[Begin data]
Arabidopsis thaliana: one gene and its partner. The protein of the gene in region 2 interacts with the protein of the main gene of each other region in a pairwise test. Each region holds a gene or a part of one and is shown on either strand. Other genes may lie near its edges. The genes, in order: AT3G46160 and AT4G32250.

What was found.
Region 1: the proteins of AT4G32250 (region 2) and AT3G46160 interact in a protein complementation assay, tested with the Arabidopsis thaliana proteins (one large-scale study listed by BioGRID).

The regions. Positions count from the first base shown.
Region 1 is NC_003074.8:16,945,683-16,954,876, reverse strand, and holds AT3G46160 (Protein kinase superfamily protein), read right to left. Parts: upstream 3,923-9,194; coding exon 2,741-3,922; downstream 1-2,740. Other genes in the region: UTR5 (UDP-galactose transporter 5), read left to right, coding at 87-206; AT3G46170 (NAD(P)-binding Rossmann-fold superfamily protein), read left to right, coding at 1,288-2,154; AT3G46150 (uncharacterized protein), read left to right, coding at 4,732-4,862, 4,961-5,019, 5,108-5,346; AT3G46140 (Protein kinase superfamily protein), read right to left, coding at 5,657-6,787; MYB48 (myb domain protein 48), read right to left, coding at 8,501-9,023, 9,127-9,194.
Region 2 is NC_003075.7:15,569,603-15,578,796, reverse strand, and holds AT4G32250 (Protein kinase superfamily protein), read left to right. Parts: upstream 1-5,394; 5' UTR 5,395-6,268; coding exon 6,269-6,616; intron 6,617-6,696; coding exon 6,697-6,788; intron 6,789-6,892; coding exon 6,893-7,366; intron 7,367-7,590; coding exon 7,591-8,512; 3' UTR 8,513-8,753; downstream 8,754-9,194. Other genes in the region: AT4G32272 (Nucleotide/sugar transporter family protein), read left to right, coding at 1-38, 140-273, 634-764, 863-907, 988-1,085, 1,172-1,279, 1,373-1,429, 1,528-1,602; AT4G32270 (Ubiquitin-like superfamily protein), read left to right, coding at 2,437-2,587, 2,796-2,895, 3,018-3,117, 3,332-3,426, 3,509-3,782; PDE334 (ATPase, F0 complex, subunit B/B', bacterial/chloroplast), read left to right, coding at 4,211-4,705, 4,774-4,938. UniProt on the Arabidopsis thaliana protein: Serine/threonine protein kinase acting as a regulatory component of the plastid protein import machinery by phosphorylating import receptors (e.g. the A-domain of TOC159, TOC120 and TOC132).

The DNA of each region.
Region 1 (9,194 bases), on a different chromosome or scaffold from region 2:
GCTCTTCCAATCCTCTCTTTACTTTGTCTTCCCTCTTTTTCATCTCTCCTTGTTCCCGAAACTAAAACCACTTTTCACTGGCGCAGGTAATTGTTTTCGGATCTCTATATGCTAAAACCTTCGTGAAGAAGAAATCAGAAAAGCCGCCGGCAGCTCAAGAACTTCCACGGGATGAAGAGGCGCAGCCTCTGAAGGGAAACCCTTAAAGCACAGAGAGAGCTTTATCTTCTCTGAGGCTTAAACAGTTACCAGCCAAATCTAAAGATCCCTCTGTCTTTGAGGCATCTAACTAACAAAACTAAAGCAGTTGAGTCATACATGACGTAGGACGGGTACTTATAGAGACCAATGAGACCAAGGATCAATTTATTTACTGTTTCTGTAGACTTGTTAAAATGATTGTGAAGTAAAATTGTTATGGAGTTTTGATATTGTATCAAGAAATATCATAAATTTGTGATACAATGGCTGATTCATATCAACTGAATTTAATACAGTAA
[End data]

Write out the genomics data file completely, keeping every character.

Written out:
Arabidopsis thaliana: one gene and its partner. The protein of the gene in region 2 interacts with the protein of the main gene of each other region in a pairwise test. Each region holds a gene or a part of one and is shown on either strand. Other genes may lie near its edges. The genes, in order: AT3G46160 and AT4G32250.

What was found.
Region 1: the proteins of AT4G32250 (region 2) and AT3G46160 interact in a protein complementation assay, tested with the Arabidopsis thaliana proteins (one large-scale study listed by BioGRID).

The regions. Positions count from the first base shown.
Region 1 is NC_003074.8:16,945,683-16,954,876, reverse strand, and holds AT3G46160 (Protein kinase superfamily protein), read right to left. Parts: upstream 3,923-9,194; coding exon 2,741-3,922; downstream 1-2,740. Other genes in the region: UTR5 (UDP-galactose transporter 5), read left to right, coding at 87-206; AT3G46170 (NAD(P)-binding Rossmann-fold superfamily protein), read left to right, coding at 1,288-2,154; AT3G46150 (uncharacterized protein), read left to right, coding at 4,732-4,862, 4,961-5,019, 5,108-5,346; AT3G46140 (Protein kinase superfamily protein), read right to left, coding at 5,657-6,787; MYB48 (myb domain protein 48), read right to left, coding at 8,501-9,023, 9,127-9,194.
Region 2 is NC_003075.7:15,569,603-15,578,796, reverse strand, and holds AT4G32250 (Protein kinase superfamily protein), read left to right. Parts: upstream 1-5,394; 5' UTR 5,395-6,268; coding exon 6,269-6,616; intron 6,617-6,696; coding exon 6,697-6,788; intron 6,789-6,892; coding exon 6,893-7,366; intron 7,367-7,590; coding exon 7,591-8,512; 3' UTR 8,513-8,753; downstream 8,754-9,194. Other genes in the region: AT4G32272 (Nucleotide/sugar transporter family protein), read left to right, coding at 1-38, 140-273, 634-764, 863-907, 988-1,085, 1,172-1,279, 1,373-1,429, 1,528-1,602; AT4G32270 (Ubiquitin-like superfamily protein), read left to right, coding at 2,437-2,587, 2,796-2,895, 3,018-3,117, 3,332-3,426, 3,509-3,782; PDE334 (ATPase, F0 complex, subunit B/B', bacterial/chloroplast), read left to right, coding at 4,211-4,705, 4,774-4,938. UniProt on the Arabidopsis thaliana protein: Serine/threonine protein kinase acting as a regulatory component of the plastid protein import machinery by phosphorylating import receptors (e.g. the A-domain of TOC159, TOC120 and TOC132).

The DNA of each region.
Region 1 (9,194 bases), on a different chromosome or scaffold from region 2:
GCTCTTCCAATCCTCTCTTTACTTTGTCTTCCCTCTTTTTCATCTCTCCTTGTTCCCGAAACTAAAACCACTTTTCACTGGCGCAGGTAATTGTTTTCGGATCTCTATATGCTAAAACCTTCGTGAAGAAGAAATCAGAAAAGCCGCCGGCAGCTCAAGAACTTCCACGGGATGAAGAGGCGCAGCCTCTGAAGGGAAACCCTTAAAGCACAGAGAGAGCTTTATCTTCTCTGAGGCTTAAACAGTTACCAGCCAAATCTAAAGATCCCTCTGTCTTTGAGGCATCTAACTAACAAAACTAAAGCAGTTGAGTCATACATGACGTAGGACGGGTACTTATAGAGACCAATGAGACCAAGGATCAATTTATTTACTGTTTCTGTAGACTTGTTAAAATGATTGTGAAGTAAAATTGTTATGGAGTTTTGATATTGTATCAAGAAATATCATAAATTTGTGATACAATGGCTGATTCATATCAACTGAATTTAATACAGTAA